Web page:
May 132015
 May 13, 2015  Surveillance

Jacob Sullum writes:

Last week a federal appeals court said police do not need a warrant to look at cellphone records that reveal everywhere you’ve been. Two days later, another appeals court said the National Security Agency (NSA) is breaking the law by indiscriminately collecting telephone records that show whom you call, when you call them, and how long you talk.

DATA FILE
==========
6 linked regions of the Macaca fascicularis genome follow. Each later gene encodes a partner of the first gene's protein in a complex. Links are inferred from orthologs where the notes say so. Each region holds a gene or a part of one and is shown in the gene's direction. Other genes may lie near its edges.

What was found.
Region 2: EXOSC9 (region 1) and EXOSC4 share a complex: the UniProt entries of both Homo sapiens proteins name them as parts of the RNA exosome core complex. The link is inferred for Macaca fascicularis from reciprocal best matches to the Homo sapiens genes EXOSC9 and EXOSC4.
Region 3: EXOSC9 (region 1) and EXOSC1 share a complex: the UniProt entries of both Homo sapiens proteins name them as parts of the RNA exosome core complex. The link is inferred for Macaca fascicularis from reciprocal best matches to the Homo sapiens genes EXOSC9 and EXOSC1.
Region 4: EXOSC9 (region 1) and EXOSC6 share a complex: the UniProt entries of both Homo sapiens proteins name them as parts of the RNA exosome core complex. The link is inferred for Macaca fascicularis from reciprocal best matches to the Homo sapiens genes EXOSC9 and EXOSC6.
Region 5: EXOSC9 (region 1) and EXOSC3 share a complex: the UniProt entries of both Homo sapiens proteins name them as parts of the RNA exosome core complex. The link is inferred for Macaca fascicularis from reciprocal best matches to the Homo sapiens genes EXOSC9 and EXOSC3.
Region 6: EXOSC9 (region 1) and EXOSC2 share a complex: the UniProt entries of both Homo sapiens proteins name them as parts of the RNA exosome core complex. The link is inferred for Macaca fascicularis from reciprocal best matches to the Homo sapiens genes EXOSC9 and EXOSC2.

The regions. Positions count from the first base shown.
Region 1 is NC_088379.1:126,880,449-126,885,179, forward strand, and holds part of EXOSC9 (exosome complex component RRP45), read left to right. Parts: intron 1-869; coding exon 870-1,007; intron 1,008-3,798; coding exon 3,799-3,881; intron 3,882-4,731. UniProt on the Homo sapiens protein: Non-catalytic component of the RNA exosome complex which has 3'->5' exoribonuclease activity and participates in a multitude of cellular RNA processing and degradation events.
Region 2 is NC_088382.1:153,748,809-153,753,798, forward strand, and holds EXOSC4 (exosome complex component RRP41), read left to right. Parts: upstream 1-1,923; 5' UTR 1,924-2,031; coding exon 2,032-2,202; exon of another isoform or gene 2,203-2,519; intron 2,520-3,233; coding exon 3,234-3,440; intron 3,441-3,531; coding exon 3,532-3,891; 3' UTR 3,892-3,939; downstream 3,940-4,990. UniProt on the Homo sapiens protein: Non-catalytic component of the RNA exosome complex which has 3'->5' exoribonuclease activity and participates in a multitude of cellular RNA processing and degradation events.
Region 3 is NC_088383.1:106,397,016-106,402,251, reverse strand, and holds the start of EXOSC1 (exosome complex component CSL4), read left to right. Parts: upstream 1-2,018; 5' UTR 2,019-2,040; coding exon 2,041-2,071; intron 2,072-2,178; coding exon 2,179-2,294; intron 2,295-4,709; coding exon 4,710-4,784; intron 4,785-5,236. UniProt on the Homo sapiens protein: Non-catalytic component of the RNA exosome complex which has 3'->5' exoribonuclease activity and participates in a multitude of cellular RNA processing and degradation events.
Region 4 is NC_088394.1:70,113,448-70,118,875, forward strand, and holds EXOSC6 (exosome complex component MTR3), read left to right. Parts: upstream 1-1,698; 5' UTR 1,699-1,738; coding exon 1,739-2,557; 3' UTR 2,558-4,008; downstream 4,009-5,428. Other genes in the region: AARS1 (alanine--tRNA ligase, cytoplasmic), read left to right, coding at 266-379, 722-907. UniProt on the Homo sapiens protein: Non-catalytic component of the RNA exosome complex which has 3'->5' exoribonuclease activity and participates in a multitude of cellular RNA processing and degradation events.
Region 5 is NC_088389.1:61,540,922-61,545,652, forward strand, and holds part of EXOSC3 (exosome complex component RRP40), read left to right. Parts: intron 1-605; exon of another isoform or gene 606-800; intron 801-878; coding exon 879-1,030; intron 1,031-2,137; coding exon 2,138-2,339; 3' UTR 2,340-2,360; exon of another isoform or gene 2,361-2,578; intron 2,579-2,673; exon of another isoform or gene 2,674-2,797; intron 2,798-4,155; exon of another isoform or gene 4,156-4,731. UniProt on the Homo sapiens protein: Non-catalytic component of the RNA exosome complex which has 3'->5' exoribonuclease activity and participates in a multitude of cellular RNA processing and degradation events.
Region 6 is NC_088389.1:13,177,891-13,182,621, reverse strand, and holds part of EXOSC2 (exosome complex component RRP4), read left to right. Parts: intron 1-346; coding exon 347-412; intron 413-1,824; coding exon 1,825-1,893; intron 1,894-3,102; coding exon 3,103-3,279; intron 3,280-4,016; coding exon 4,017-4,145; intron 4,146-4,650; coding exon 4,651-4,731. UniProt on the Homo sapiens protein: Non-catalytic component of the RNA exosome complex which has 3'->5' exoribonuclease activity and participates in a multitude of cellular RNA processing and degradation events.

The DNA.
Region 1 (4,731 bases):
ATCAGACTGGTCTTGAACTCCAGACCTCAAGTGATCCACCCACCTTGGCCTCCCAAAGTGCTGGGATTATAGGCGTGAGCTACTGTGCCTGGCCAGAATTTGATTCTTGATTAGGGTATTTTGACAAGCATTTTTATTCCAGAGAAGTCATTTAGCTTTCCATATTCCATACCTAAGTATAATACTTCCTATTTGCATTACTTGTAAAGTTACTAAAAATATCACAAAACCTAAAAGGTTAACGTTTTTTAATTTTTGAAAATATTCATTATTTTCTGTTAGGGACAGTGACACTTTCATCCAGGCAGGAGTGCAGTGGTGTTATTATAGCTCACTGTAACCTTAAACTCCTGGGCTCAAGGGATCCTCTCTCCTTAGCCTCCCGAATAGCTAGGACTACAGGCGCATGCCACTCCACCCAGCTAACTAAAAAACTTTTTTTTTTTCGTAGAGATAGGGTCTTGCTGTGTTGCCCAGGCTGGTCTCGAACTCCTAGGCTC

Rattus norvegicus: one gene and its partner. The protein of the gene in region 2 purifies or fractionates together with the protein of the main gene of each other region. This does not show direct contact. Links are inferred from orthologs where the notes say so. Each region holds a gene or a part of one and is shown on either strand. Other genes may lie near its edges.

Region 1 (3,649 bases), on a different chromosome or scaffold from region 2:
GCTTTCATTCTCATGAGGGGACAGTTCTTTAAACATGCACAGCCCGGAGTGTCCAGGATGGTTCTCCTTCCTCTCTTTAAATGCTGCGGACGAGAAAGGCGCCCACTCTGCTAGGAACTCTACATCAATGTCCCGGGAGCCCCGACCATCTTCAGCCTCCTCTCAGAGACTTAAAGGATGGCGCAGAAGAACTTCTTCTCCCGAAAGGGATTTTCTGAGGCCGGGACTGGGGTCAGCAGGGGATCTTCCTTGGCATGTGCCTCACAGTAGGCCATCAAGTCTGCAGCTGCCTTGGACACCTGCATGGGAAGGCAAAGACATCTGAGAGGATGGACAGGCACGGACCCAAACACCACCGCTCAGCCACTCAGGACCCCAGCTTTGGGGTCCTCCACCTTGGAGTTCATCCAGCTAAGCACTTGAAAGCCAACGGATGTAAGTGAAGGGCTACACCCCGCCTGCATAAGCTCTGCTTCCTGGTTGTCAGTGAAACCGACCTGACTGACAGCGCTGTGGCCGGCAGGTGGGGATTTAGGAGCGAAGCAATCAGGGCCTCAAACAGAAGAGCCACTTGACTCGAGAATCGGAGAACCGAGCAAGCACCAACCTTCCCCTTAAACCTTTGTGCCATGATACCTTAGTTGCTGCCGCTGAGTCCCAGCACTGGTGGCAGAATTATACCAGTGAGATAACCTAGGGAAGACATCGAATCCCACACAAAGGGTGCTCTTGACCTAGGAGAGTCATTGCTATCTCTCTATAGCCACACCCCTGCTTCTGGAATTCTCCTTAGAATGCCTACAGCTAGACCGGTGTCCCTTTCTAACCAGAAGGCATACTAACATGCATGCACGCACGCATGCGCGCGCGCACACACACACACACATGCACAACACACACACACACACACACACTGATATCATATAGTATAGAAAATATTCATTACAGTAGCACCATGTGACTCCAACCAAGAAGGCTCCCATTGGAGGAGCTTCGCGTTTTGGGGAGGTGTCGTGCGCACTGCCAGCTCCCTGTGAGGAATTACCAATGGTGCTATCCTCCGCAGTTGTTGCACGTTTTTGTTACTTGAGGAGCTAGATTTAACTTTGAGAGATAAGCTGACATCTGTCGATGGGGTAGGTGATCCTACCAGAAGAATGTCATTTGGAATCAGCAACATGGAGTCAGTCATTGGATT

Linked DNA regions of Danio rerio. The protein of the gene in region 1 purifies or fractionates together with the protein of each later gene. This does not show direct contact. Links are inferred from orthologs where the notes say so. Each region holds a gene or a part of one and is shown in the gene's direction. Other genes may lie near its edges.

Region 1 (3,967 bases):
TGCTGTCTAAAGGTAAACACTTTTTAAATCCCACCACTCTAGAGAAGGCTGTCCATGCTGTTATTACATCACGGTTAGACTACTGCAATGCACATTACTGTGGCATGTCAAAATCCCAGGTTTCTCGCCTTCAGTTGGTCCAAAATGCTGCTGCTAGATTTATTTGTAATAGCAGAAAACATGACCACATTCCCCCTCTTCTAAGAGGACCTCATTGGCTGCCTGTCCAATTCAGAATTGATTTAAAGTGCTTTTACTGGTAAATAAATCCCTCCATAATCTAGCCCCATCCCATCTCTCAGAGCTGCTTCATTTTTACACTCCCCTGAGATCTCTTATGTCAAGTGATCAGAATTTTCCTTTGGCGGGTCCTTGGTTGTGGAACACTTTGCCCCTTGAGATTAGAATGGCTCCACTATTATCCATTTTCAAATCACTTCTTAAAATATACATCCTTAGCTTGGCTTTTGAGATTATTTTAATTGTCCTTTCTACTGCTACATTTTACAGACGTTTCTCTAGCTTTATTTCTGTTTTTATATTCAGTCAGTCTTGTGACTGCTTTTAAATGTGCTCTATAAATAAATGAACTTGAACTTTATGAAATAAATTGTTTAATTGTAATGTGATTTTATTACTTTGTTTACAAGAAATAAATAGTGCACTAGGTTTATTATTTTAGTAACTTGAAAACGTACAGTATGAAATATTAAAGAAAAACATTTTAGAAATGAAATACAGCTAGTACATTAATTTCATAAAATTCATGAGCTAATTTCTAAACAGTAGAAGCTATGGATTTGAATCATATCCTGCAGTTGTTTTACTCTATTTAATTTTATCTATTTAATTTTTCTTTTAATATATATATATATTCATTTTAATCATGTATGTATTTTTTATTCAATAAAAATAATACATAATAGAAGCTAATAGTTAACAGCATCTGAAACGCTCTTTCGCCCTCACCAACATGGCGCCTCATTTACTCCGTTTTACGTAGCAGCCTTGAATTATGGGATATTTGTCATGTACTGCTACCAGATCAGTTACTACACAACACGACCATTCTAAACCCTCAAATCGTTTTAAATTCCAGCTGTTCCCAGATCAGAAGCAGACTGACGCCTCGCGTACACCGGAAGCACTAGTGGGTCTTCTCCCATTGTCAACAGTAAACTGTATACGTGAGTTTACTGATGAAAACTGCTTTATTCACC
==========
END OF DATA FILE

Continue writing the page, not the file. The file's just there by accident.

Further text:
On the face of it, that’s one victory for government snooping and one defeat. But both decisions highlight the precariousness of privacy in an age when we routinely store huge amounts of sensitive information outside our homes.

Read more on Reason.

Sorry, the comment form is closed at this time.